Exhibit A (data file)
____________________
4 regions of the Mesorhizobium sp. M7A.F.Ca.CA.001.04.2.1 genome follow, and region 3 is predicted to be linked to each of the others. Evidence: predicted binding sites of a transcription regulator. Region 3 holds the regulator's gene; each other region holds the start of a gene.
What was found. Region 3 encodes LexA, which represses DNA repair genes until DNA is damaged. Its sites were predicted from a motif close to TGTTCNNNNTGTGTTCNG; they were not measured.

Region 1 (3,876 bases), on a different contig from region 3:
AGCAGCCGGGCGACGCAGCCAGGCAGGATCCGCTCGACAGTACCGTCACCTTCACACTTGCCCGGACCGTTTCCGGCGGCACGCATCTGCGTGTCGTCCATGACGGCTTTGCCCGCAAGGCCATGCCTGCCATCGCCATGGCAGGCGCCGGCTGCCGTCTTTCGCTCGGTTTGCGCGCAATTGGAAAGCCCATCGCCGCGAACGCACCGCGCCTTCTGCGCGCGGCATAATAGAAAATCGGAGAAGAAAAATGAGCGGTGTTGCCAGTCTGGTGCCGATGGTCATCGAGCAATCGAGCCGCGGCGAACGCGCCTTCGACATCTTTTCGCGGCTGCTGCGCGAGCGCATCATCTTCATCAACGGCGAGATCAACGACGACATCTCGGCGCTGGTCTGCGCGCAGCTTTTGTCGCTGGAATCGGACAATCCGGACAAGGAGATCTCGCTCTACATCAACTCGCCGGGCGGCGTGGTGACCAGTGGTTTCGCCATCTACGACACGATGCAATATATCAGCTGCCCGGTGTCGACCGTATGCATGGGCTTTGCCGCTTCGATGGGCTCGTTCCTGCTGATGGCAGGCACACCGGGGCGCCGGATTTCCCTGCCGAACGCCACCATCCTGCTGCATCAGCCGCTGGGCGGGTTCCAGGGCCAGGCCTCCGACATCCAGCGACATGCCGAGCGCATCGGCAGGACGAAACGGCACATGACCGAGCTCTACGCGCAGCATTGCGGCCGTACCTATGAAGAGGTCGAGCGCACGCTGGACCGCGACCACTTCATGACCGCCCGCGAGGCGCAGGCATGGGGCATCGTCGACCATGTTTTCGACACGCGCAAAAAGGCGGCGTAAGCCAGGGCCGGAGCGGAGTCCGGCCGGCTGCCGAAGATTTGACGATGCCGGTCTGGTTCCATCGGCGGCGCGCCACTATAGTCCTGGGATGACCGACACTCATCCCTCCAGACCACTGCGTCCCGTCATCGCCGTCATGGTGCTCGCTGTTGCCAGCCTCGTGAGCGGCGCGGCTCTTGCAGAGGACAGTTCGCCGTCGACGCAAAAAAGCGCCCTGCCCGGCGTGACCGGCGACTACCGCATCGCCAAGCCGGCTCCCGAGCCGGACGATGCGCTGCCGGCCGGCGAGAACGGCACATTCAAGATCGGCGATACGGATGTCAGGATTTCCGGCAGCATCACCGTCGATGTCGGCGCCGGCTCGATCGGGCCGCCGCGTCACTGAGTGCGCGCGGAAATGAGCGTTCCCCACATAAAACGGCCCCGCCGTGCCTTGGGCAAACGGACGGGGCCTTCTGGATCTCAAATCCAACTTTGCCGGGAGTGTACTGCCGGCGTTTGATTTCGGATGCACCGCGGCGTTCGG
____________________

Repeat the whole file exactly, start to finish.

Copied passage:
4 regions of the Mesorhizobium sp. M7A.F.Ca.CA.001.04.2.1 genome follow, and region 3 is predicted to be linked to each of the others. Evidence: predicted binding sites of a transcription regulator. Region 3 holds the regulator's gene; each other region holds the start of a gene.
What was found. Region 3 encodes LexA, which represses DNA repair genes until DNA is damaged. Its sites were predicted from a motif close to TGTTCNNNNTGTGTTCNG; they were not measured.

Region 1 (3,876 bases), on a different contig from region 3:
AGCAGCCGGGCGACGCAGCCAGGCAGGATCCGCTCGACAGTACCGTCACCTTCACACTTGCCCGGACCGTTTCCGGCGGCACGCATCTGCGTGTCGTCCATGACGGCTTTGCCCGCAAGGCCATGCCTGCCATCGCCATGGCAGGCGCCGGCTGCCGTCTTTCGCTCGGTTTGCGCGCAATTGGAAAGCCCATCGCCGCGAACGCACCGCGCCTTCTGCGCGCGGCATAATAGAAAATCGGAGAAGAAAAATGAGCGGTGTTGCCAGTCTGGTGCCGATGGTCATCGAGCAATCGAGCCGCGGCGAACGCGCCTTCGACATCTTTTCGCGGCTGCTGCGCGAGCGCATCATCTTCATCAACGGCGAGATCAACGACGACATCTCGGCGCTGGTCTGCGCGCAGCTTTTGTCGCTGGAATCGGACAATCCGGACAAGGAGATCTCGCTCTACATCAACTCGCCGGGCGGCGTGGTGACCAGTGGTTTCGCCATCTACGACACGATGCAATATATCAGCTGCCCGGTGTCGACCGTATGCATGGGCTTTGCCGCTTCGATGGGCTCGTTCCTGCTGATGGCAGGCACACCGGGGCGCCGGATTTCCCTGCCGAACGCCACCATCCTGCTGCATCAGCCGCTGGGCGGGTTCCAGGGCCAGGCCTCCGACATCCAGCGACATGCCGAGCGCATCGGCAGGACGAAACGGCACATGACCGAGCTCTACGCGCAGCATTGCGGCCGTACCTATGAAGAGGTCGAGCGCACGCTGGACCGCGACCACTTCATGACCGCCCGCGAGGCGCAGGCATGGGGCATCGTCGACCATGTTTTCGACACGCGCAAAAAGGCGGCGTAAGCCAGGGCCGGAGCGGAGTCCGGCCGGCTGCCGAAGATTTGACGATGCCGGTCTGGTTCCATCGGCGGCGCGCCACTATAGTCCTGGGATGACCGACACTCATCCCTCCAGACCACTGCGTCCCGTCATCGCCGTCATGGTGCTCGCTGTTGCCAGCCTCGTGAGCGGCGCGGCTCTTGCAGAGGACAGTTCGCCGTCGACGCAAAAAAGCGCCCTGCCCGGCGTGACCGGCGACTACCGCATCGCCAAGCCGGCTCCCGAGCCGGACGATGCGCTGCCGGCCGGCGAGAACGGCACATTCAAGATCGGCGATACGGATGTCAGGATTTCCGGCAGCATCACCGTCGATGTCGGCGCCGGCTCGATCGGGCCGCCGCGTCACTGAGTGCGCGCGGAAATGAGCGTTCCCCACATAAAACGGCCCCGCCGTGCCTTGGGCAAACGGACGGGGCCTTCTGGATCTCAAATCCAACTTTGCCGGGAGTGTACTGCCGGCGTTTGATTTCGGATGCACCGCGGCGTTCGG